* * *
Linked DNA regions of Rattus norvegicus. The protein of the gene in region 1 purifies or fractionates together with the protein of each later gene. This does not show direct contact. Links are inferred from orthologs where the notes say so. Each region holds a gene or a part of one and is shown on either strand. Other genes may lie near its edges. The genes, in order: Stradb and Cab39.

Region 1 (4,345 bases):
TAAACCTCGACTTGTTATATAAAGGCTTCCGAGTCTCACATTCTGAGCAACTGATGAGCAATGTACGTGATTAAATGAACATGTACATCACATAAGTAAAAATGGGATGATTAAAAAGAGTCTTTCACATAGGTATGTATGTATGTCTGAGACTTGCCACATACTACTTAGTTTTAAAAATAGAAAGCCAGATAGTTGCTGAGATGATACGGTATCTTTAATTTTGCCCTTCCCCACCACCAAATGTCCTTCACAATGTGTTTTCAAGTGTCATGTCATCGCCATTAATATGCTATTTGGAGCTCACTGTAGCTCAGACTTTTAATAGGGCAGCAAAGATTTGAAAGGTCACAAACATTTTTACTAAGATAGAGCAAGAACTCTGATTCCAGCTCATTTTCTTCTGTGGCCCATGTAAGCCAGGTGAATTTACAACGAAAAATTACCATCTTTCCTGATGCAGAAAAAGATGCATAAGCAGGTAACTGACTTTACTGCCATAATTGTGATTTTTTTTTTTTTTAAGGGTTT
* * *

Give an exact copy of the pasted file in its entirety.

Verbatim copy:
Linked DNA regions of Rattus norvegicus. The protein of the gene in region 1 purifies or fractionates together with the protein of each later gene. This does not show direct contact. Links are inferred from orthologs where the notes say so. Each region holds a gene or a part of one and is shown on either strand. Other genes may lie near its edges. The genes, in order: Stradb and Cab39.

Region 1 (4,345 bases):
TAAACCTCGACTTGTTATATAAAGGCTTCCGAGTCTCACATTCTGAGCAACTGATGAGCAATGTACGTGATTAAATGAACATGTACATCACATAAGTAAAAATGGGATGATTAAAAAGAGTCTTTCACATAGGTATGTATGTATGTCTGAGACTTGCCACATACTACTTAGTTTTAAAAATAGAAAGCCAGATAGTTGCTGAGATGATACGGTATCTTTAATTTTGCCCTTCCCCACCACCAAATGTCCTTCACAATGTGTTTTCAAGTGTCATGTCATCGCCATTAATATGCTATTTGGAGCTCACTGTAGCTCAGACTTTTAATAGGGCAGCAAAGATTTGAAAGGTCACAAACATTTTTACTAAGATAGAGCAAGAACTCTGATTCCAGCTCATTTTCTTCTGTGGCCCATGTAAGCCAGGTGAATTTACAACGAAAAATTACCATCTTTCCTGATGCAGAAAAAGATGCATAAGCAGGTAACTGACTTTACTGCCATAATTGTGATTTTTTTTTTTTTTAAGGGTTT